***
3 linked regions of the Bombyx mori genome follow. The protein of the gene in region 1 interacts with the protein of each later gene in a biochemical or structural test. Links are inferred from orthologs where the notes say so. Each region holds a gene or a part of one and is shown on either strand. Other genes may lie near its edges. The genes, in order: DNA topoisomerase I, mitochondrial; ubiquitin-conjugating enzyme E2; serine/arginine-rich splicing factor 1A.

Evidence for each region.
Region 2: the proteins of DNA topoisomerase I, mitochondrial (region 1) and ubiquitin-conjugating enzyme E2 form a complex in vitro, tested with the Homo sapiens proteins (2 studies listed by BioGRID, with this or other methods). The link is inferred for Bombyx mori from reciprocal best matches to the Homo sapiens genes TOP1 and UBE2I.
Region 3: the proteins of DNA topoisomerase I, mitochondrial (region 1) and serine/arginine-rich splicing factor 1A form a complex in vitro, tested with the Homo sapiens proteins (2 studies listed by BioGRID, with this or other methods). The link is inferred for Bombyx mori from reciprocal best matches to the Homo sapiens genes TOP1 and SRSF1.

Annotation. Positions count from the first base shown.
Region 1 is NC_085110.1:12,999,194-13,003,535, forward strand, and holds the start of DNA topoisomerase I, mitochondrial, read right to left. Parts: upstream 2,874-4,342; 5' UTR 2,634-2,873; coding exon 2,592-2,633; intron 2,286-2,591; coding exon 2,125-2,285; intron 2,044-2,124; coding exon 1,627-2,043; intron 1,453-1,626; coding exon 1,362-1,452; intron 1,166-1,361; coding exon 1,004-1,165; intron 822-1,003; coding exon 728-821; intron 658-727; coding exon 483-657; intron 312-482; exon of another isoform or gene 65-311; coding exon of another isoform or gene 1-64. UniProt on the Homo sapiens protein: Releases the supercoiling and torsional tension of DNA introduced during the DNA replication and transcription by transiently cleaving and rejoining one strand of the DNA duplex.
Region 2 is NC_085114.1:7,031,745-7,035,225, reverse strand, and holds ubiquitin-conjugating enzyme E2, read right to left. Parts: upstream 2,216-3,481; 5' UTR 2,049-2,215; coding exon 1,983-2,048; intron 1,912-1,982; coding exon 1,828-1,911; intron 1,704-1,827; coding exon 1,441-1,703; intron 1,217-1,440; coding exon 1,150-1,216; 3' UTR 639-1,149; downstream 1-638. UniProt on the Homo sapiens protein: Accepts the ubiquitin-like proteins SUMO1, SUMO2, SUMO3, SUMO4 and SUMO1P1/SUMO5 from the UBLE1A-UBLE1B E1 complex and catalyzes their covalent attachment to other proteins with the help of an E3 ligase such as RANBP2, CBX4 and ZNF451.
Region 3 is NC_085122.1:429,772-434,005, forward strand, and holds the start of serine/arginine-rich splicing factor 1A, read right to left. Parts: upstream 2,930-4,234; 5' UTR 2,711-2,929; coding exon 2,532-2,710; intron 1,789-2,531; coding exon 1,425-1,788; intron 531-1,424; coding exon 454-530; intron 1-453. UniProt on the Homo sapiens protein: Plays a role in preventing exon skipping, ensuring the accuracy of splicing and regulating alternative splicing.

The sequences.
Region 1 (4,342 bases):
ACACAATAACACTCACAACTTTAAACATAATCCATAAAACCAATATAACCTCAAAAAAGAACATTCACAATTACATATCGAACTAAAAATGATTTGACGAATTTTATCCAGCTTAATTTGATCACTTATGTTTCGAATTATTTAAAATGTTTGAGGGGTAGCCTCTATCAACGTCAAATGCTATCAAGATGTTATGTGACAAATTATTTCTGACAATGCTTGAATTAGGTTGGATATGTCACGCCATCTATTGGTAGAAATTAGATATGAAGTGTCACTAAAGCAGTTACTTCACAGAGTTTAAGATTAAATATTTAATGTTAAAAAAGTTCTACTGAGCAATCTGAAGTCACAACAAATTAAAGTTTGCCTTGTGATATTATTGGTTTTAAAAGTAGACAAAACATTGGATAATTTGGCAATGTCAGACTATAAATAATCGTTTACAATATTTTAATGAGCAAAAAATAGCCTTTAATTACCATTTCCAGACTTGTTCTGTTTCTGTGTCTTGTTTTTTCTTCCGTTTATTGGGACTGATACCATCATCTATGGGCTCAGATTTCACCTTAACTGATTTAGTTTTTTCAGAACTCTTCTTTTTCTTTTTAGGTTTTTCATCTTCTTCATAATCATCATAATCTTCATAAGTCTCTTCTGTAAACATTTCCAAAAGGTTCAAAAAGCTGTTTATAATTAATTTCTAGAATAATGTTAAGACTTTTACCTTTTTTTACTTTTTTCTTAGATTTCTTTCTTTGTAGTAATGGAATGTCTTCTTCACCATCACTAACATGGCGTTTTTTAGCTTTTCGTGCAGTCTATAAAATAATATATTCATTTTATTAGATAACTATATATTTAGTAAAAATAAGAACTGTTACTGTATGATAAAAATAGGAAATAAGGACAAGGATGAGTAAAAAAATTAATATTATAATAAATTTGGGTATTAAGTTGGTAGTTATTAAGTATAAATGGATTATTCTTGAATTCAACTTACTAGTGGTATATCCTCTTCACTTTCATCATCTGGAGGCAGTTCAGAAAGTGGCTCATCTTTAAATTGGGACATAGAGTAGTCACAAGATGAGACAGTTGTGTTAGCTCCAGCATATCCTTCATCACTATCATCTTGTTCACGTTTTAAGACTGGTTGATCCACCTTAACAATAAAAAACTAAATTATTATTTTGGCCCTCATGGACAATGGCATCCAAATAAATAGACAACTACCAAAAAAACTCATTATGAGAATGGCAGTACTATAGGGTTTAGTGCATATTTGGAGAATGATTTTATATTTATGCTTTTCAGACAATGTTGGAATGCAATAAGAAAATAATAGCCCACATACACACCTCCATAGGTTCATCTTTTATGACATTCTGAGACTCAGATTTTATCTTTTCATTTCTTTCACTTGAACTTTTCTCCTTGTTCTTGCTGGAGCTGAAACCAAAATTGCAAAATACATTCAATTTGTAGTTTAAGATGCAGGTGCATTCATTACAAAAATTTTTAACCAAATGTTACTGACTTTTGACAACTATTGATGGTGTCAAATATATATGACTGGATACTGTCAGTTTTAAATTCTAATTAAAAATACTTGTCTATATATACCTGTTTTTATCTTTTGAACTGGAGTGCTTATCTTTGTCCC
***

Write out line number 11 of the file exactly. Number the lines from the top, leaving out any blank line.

ACACAATAACACTCACAACTTTAAACATAATCCATAAAACCAATATAACCTCAAAAAAGAACATTCACAATTACATATCGAACTAAAAATGATTTGACGAATTTTATCCAGCTTAATTTGATCACTTATGTTTCGAATTATTTAAAATGTTTGAGGGGTAGCCTCTATCAACGTCAAATGCTATCAAGATGTTATGTGACAAATTATTTCTGACAATGCTTGAATTAGGTTGGATATGTCACGCCATCTATTGGTAGAAATTAGATATGAAGTGTCACTAAAGCAGTTACTTCACAGAGTTTAAGATTAAATATTTAATGTTAAAAAAGTTCTACTGAGCAATCTGAAGTCACAACAAATTAAAGTTTGCCTTGTGATATTATTGGTTTTAAAAGTAGACAAAACATTGGATAATTTGGCAATGTCAGACTATAAATAATCGTTTACAATATTTTAATGAGCAAAAAATAGCCTTTAATTACCATTTCCAGACTTGTTCTGTTTCTGTGTCTTGTTTTTTCTTCCGTTTATTGGGACTGATACCATCATCTATGGGCTCAGATTTCACCTTAACTGATTTAGTTTTTTCAGAACTCTTCTTTTTCTTTTTAGGTTTTTCATCTTCTTCATAATCATCATAATCTTCATAAGTCTCTTCTGTAAACATTTCCAAAAGGTTCAAAAAGCTGTTTATAATTAATTTCTAGAATAATGTTAAGACTTTTACCTTTTTTTACTTTTTTCTTAGATTTCTTTCTTTGTAGTAATGGAATGTCTTCTTCACCATCACTAACATGGCGTTTTTTAGCTTTTCGTGCAGTCTATAAAATAATATATTCATTTTATTAGATAACTATATATTTAGTAAAAATAAGAACTGTTACTGTATGATAAAAATAGGAAATAAGGACAAGGATGAGTAAAAAAATTAATATTATAATAAATTTGGGTATTAAGTTGGTAGTTATTAAGTATAAATGGATTATTCTTGAATTCAACTTACTAGTGGTATATCCTCTTCACTTTCATCATCTGGAGGCAGTTCAGAAAGTGGCTCATCTTTAAATTGGGACATAGAGTAGTCACAAGATGAGACAGTTGTGTTAGCTCCAGCATATCCTTCATCACTATCATCTTGTTCACGTTTTAAGACTGGTTGATCCACCTTAACAATAAAAAACTAAATTATTATTTTGGCCCTCATGGACAATGGCATCCAAATAAATAGACAACTACCAAAAAAACTCATTATGAGAATGGCAGTACTATAGGGTTTAGTGCATATTTGGAGAATGATTTTATATTTATGCTTTTCAGACAATGTTGGAATGCAATAAGAAAATAATAGCCCACATACACACCTCCATAGGTTCATCTTTTATGACATTCTGAGACTCAGATTTTATCTTTTCATTTCTTTCACTTGAACTTTTCTCCTTGTTCTTGCTGGAGCTGAAACCAAAATTGCAAAATACATTCAATTTGTAGTTTAAGATGCAGGTGCATTCATTACAAAAATTTTTAACCAAATGTTACTGACTTTTGACAACTATTGATGGTGTCAAATATATATGACTGGATACTGTCAGTTTTAAATTCTAATTAAAAATACTTGTCTATATATACCTGTTTTTATCTTTTGAACTGGAGTGCTTATCTTTGTCCC